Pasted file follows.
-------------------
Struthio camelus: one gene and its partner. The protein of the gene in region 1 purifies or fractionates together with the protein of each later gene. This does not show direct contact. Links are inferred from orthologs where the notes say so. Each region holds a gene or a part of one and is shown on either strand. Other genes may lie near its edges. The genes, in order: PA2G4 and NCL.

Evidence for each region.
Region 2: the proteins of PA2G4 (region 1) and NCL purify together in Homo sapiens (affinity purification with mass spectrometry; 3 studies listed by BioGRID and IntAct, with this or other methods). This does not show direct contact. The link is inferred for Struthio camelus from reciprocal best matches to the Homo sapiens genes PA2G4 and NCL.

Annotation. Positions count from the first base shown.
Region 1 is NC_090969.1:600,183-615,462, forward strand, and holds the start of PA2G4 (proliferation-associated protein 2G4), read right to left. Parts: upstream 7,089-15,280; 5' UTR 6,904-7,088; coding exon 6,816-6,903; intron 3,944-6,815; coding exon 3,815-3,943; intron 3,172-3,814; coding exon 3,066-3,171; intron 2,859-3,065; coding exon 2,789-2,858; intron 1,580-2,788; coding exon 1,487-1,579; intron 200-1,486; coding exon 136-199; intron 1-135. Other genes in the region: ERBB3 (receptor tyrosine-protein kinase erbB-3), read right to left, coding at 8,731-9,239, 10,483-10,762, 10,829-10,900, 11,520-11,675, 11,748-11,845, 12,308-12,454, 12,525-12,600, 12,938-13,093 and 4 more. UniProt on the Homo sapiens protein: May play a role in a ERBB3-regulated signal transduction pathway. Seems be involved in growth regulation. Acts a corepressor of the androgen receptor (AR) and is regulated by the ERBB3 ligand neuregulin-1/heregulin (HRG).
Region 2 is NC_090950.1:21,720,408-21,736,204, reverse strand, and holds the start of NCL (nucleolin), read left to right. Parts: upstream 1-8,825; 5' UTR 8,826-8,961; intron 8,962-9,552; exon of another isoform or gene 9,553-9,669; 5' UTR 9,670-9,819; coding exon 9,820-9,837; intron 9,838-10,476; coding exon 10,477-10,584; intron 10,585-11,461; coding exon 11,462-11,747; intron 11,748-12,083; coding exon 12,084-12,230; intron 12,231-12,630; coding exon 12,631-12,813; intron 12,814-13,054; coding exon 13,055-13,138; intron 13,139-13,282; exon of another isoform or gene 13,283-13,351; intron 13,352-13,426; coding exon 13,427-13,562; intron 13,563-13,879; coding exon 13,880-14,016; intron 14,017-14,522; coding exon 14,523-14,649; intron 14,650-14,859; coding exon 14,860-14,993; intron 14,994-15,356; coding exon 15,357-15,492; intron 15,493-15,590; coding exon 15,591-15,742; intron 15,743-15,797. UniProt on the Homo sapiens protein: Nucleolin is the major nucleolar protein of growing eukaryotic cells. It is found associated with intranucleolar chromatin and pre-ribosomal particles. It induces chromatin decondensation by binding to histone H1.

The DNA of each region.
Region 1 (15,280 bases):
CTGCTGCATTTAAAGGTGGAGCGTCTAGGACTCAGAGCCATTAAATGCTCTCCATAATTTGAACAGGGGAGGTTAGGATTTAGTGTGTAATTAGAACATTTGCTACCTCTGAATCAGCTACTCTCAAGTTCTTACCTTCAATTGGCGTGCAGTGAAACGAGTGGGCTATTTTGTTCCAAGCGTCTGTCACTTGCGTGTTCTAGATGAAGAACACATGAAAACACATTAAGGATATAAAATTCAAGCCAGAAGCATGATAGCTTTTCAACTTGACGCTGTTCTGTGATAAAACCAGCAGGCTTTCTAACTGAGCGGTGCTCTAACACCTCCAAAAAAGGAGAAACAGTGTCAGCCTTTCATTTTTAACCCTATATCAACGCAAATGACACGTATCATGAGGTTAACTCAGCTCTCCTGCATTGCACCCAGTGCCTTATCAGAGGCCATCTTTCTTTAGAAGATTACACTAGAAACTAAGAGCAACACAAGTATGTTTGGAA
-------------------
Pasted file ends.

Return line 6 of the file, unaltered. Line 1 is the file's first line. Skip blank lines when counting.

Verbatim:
Region 2 is NC_090950.1:21,720,408-21,736,204, reverse strand, and holds the start of NCL (nucleolin), read left to right. Parts: upstream 1-8,825; 5' UTR 8,826-8,961; intron 8,962-9,552; exon of another isoform or gene 9,553-9,669; 5' UTR 9,670-9,819; coding exon 9,820-9,837; intron 9,838-10,476; coding exon 10,477-10,584; intron 10,585-11,461; coding exon 11,462-11,747; intron 11,748-12,083; coding exon 12,084-12,230; intron 12,231-12,630; coding exon 12,631-12,813; intron 12,814-13,054; coding exon 13,055-13,138; intron 13,139-13,282; exon of another isoform or gene 13,283-13,351; intron 13,352-13,426; coding exon 13,427-13,562; intron 13,563-13,879; coding exon 13,880-14,016; intron 14,017-14,522; coding exon 14,523-14,649; intron 14,650-14,859; coding exon 14,860-14,993; intron 14,994-15,356; coding exon 15,357-15,492; intron 15,493-15,590; coding exon 15,591-15,742; intron 15,743-15,797. UniProt on the Homo sapiens protein: Nucleolin is the major nucleolar protein of growing eukaryotic cells. It is found associated with intranucleolar chromatin and pre-ribosomal particles. It induces chromatin decondensation by binding to histone H1.